The updated V6-only Kia Stinger coupe offers buyers a cut-price alternative to the Audi S5 Sportback
The Kia Stinger sports saloon has been refreshed for 2021, with the Korean brand’s alternative to the Audi S5 Sportback and BMW M340i gaining design revisions inside and out, an improved infotainment system and upgraded driver assist tech.
Available to order now priced at £42,595, the Stinger GT S is £1,450 more expensive than it was before the updates, but that still makes it cheaper than both the S5 and the M340i which, even before options, each cost roughly £10,000 more. Kia has not announced a broader line-up, with the six-cylinder GT S model the only Stinger on sale.
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The Stinger’s exterior design changes are subtle; the front is near-identical to the old car, while the alteration to the coupe-like flanks come courtesy of a new design of 19-inch alloy wheels. The most obvious differences come at the back, where a full-width illuminated bar joins together tail light clusters with revised LED graphics. A new colour, called Electric Blue, is added to the paint palette.
Inside, Kia’s four-door grand tourer gets the brand’s newest infotainment setup. The new 10.25-inch widescreen display sits on top of the dash in place of the previous eight-inch unit; its sharper graphics allowing for a split-screen homepage that Kia says makes it quicker and easier to use. Kia’s connected services means the system can now relay the latest traffic, speed camera and weather information too.
As before, Apple CarPlay and Android Auto are standard, and it’s now possible for two smartphones to be paired via Bluetooth simultaneously. Wireless charging is also equipped, as is a 15-speaker harman/Kardon audio system. Another tech upgrade can be found ahead of the driver, where a new seven-inch colour display sits between the existing analogue dials. This, says Kia, works with the head-up display to provide clearer driving and navigation information.
Beyond the infotainment changes, the Stinger’s cabin benefits from subtle trim changes. These include extra metallic trim on the steering wheel and around the instrument cluster, a frameless rear view mirror and a 64-colour ambient lighting system.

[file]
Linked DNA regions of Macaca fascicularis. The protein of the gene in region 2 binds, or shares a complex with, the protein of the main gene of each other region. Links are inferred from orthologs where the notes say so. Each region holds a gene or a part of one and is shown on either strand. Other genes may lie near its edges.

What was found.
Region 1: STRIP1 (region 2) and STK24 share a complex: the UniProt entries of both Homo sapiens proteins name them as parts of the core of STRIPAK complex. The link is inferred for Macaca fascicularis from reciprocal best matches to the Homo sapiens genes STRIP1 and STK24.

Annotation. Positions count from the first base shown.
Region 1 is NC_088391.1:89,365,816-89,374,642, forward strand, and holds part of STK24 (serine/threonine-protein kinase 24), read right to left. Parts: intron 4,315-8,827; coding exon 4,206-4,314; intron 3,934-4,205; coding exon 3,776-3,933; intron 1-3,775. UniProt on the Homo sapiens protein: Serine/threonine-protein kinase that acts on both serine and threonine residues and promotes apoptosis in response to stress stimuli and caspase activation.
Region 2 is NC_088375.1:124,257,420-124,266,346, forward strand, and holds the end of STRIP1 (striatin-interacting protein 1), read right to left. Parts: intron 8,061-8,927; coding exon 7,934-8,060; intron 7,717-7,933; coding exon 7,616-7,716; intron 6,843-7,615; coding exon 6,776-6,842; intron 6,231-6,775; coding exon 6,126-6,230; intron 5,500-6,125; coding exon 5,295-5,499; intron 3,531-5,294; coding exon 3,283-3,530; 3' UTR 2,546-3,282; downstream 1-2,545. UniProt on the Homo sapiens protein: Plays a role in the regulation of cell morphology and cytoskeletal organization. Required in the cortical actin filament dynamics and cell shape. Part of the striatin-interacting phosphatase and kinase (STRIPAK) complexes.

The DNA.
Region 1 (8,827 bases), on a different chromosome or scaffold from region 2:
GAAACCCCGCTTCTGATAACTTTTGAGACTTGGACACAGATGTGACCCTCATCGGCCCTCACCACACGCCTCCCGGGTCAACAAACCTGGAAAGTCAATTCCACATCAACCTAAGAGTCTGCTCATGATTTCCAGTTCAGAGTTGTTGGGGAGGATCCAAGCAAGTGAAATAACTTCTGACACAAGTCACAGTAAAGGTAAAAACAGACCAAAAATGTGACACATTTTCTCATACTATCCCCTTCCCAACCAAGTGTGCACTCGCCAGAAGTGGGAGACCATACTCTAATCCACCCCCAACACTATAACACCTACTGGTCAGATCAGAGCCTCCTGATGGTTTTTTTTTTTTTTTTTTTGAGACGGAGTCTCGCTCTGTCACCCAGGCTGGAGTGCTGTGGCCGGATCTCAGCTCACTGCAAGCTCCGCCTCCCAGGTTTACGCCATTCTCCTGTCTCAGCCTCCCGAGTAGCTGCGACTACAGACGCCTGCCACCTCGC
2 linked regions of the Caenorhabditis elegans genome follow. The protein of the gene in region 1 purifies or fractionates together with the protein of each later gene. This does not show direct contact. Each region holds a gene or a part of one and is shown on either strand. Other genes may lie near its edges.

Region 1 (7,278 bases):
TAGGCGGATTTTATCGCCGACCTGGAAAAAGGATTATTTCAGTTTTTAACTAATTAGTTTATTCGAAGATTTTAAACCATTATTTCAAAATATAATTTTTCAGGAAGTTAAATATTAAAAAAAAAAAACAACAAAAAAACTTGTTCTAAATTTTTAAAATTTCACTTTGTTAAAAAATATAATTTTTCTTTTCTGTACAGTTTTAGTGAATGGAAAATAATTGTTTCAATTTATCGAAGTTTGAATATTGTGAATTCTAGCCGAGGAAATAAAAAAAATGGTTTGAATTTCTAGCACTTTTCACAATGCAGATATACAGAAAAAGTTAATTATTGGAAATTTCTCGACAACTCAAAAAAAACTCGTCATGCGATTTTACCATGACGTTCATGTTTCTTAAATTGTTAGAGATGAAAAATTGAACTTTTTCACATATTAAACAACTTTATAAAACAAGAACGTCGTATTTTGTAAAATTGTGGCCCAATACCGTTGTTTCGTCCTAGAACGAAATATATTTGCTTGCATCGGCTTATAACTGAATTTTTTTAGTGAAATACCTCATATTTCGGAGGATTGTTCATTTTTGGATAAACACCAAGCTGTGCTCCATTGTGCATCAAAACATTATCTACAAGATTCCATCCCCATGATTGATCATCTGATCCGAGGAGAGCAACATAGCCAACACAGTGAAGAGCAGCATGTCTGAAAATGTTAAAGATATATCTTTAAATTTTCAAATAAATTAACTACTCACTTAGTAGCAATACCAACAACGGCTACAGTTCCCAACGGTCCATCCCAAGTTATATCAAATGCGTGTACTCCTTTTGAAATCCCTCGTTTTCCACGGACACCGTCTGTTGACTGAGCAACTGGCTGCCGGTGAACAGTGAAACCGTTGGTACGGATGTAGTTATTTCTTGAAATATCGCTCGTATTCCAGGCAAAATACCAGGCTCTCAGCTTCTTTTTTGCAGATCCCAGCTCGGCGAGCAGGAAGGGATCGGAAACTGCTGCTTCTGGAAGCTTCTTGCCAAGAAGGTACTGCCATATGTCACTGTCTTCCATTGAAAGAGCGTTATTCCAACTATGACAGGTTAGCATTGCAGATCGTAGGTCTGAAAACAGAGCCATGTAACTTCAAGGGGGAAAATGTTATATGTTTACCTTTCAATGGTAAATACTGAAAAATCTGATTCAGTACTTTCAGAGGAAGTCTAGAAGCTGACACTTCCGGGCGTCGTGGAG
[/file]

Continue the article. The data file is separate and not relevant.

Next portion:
The generous standard tech list continues with a 360-degree parking camera, a powered tailgate, and the Remote Engine Start system, which allows owners to start their car from the outside using the smart key.
The Stinger’s previous suite of safety systems has been carried over with additional features. The blind spot monitoring system can now relay images from mirror-mounted widescreen cameras into that new display between the dials, giving drivers a greater view of what’s behind when making lane changes. Should the driver still miss traffic, the Stinger can now apply individual brakes to steer the car away from danger
A new traffic sign-based speed limit assist system, a lane keep assist that can better detect road and lane edges, and a forward collision warning system that can detect traffic, pedestrians and cyclists from a greater distance than before all arrive.
These features are also joined by semi-autonomous driver assistance tech which can follow bends in the road, maintain speed and distance from other traffic, and can adjust speed when approaching tighter corners.
Previous four cylinder petrol and diesel options were dropped before the updates, so the 2021 model is only available with a 3.3-litre twin turbocharged V6 petrol engine. Vital stats stand at 361bhp and 510Nm, allowing the Stinger to accelerate from 0-60mph in 4.7 seconds on its way to a 167mph top speed. Official fuel consumption is 28mpg, and CO2 emissions are 229g/km.
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